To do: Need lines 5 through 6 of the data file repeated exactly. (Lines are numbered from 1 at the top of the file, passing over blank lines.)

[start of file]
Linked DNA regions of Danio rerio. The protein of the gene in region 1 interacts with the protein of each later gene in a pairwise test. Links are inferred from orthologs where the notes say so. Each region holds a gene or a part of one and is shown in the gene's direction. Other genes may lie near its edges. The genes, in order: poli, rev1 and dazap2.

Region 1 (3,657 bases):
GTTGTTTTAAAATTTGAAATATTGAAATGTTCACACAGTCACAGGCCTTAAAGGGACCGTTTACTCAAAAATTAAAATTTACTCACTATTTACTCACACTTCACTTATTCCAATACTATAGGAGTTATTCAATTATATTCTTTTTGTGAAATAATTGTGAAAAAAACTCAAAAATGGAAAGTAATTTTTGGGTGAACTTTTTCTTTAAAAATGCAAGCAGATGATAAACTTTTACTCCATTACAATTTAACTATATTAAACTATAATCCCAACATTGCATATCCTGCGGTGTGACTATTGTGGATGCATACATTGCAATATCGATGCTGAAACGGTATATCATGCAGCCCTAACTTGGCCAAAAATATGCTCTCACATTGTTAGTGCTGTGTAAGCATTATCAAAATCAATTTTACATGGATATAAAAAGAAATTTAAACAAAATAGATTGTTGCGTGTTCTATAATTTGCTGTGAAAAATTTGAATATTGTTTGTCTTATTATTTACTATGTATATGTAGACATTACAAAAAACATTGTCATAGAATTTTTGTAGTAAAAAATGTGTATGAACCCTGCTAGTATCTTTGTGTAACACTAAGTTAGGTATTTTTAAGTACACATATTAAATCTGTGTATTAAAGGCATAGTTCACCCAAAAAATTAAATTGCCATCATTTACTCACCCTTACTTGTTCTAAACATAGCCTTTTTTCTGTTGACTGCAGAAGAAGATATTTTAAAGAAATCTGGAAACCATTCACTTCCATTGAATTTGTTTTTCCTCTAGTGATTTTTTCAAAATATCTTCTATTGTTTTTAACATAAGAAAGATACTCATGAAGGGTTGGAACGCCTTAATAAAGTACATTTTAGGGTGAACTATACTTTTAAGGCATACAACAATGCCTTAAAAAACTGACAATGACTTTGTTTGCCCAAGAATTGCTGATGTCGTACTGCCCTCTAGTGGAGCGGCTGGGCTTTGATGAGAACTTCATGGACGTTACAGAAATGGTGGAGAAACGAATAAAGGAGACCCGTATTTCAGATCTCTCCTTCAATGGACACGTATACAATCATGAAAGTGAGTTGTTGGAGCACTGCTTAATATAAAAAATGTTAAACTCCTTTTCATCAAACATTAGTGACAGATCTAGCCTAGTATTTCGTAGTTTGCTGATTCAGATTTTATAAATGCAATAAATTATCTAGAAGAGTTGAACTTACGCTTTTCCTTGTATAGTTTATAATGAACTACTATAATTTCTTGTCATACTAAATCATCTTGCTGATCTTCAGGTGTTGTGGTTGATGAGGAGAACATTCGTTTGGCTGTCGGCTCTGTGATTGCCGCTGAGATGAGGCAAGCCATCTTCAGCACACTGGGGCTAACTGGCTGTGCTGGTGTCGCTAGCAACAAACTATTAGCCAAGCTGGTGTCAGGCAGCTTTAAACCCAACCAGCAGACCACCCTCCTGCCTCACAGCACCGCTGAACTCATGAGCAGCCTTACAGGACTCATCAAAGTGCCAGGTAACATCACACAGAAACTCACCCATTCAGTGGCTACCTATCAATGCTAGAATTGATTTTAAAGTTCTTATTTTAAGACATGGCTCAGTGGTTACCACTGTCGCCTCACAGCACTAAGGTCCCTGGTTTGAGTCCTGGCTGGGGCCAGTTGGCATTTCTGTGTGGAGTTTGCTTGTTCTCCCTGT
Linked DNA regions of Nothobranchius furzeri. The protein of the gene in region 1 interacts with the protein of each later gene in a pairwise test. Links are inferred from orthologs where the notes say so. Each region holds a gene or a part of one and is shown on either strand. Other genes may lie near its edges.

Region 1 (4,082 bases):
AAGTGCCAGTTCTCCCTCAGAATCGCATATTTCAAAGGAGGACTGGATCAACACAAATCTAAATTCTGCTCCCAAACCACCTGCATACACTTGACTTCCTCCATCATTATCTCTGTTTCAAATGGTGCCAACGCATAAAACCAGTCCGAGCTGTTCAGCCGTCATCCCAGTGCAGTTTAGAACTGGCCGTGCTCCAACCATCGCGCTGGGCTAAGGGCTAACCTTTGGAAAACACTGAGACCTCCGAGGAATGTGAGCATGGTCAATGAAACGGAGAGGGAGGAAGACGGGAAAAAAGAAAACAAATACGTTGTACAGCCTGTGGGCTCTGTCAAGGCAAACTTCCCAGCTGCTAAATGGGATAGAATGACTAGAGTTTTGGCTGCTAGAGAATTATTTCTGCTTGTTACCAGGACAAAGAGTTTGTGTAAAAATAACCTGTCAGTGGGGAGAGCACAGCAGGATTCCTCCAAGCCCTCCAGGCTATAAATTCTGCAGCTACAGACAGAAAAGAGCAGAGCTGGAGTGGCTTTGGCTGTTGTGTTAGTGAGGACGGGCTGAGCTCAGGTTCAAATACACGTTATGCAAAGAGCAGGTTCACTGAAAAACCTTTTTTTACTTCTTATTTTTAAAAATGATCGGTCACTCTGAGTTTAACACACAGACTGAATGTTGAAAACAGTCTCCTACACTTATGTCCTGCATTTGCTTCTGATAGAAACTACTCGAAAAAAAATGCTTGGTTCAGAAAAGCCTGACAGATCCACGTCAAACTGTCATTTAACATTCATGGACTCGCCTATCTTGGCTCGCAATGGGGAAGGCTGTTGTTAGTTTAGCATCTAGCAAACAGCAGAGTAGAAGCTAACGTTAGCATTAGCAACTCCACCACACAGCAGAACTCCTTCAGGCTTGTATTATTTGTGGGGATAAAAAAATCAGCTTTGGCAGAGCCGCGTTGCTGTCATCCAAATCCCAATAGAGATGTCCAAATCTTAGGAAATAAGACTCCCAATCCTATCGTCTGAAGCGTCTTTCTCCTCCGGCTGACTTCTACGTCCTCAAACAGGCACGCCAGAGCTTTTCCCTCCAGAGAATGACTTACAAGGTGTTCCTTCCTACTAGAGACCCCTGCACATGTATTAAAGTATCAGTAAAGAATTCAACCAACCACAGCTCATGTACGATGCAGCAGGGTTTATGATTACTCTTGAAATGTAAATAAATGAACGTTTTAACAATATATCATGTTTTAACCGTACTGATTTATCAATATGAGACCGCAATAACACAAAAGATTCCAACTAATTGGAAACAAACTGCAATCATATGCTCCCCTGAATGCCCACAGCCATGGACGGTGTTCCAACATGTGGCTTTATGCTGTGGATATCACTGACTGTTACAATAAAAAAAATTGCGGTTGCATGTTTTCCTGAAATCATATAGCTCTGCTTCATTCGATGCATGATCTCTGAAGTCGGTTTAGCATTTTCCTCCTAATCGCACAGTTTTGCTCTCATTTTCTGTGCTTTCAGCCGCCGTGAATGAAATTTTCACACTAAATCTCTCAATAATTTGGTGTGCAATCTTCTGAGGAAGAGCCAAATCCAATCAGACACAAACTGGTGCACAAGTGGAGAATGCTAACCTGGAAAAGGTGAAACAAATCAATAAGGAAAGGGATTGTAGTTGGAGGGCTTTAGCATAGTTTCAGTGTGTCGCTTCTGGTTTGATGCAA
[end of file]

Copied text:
Region 1 (4,082 bases):
AAGTGCCAGTTCTCCCTCAGAATCGCATATTTCAAAGGAGGACTGGATCAACACAAATCTAAATTCTGCTCCCAAACCACCTGCATACACTTGACTTCCTCCATCATTATCTCTGTTTCAAATGGTGCCAACGCATAAAACCAGTCCGAGCTGTTCAGCCGTCATCCCAGTGCAGTTTAGAACTGGCCGTGCTCCAACCATCGCGCTGGGCTAAGGGCTAACCTTTGGAAAACACTGAGACCTCCGAGGAATGTGAGCATGGTCAATGAAACGGAGAGGGAGGAAGACGGGAAAAAAGAAAACAAATACGTTGTACAGCCTGTGGGCTCTGTCAAGGCAAACTTCCCAGCTGCTAAATGGGATAGAATGACTAGAGTTTTGGCTGCTAGAGAATTATTTCTGCTTGTTACCAGGACAAAGAGTTTGTGTAAAAATAACCTGTCAGTGGGGAGAGCACAGCAGGATTCCTCCAAGCCCTCCAGGCTATAAATTCTGCAGCTACAGACAGAAAAGAGCAGAGCTGGAGTGGCTTTGGCTGTTGTGTTAGTGAGGACGGGCTGAGCTCAGGTTCAAATACACGTTATGCAAAGAGCAGGTTCACTGAAAAACCTTTTTTTACTTCTTATTTTTAAAAATGATCGGTCACTCTGAGTTTAACACACAGACTGAATGTTGAAAACAGTCTCCTACACTTATGTCCTGCATTTGCTTCTGATAGAAACTACTCGAAAAAAAATGCTTGGTTCAGAAAAGCCTGACAGATCCACGTCAAACTGTCATTTAACATTCATGGACTCGCCTATCTTGGCTCGCAATGGGGAAGGCTGTTGTTAGTTTAGCATCTAGCAAACAGCAGAGTAGAAGCTAACGTTAGCATTAGCAACTCCACCACACAGCAGAACTCCTTCAGGCTTGTATTATTTGTGGGGATAAAAAAATCAGCTTTGGCAGAGCCGCGTTGCTGTCATCCAAATCCCAATAGAGATGTCCAAATCTTAGGAAATAAGACTCCCAATCCTATCGTCTGAAGCGTCTTTCTCCTCCGGCTGACTTCTACGTCCTCAAACAGGCACGCCAGAGCTTTTCCCTCCAGAGAATGACTTACAAGGTGTTCCTTCCTACTAGAGACCCCTGCACATGTATTAAAGTATCAGTAAAGAATTCAACCAACCACAGCTCATGTACGATGCAGCAGGGTTTATGATTACTCTTGAAATGTAAATAAATGAACGTTTTAACAATATATCATGTTTTAACCGTACTGATTTATCAATATGAGACCGCAATAACACAAAAGATTCCAACTAATTGGAAACAAACTGCAATCATATGCTCCCCTGAATGCCCACAGCCATGGACGGTGTTCCAACATGTGGCTTTATGCTGTGGATATCACTGACTGTTACAATAAAAAAAATTGCGGTTGCATGTTTTCCTGAAATCATATAGCTCTGCTTCATTCGATGCATGATCTCTGAAGTCGGTTTAGCATTTTCCTCCTAATCGCACAGTTTTGCTCTCATTTTCTGTGCTTTCAGCCGCCGTGAATGAAATTTTCACACTAAATCTCTCAATAATTTGGTGTGCAATCTTCTGAGGAAGAGCCAAATCCAATCAGACACAAACTGGTGCACAAGTGGAGAATGCTAACCTGGAAAAGGTGAAACAAATCAATAAGGAAAGGGATTGTAGTTGGAGGGCTTTAGCATAGTTTCAGTGTGTCGCTTCTGGTTTGATGCAA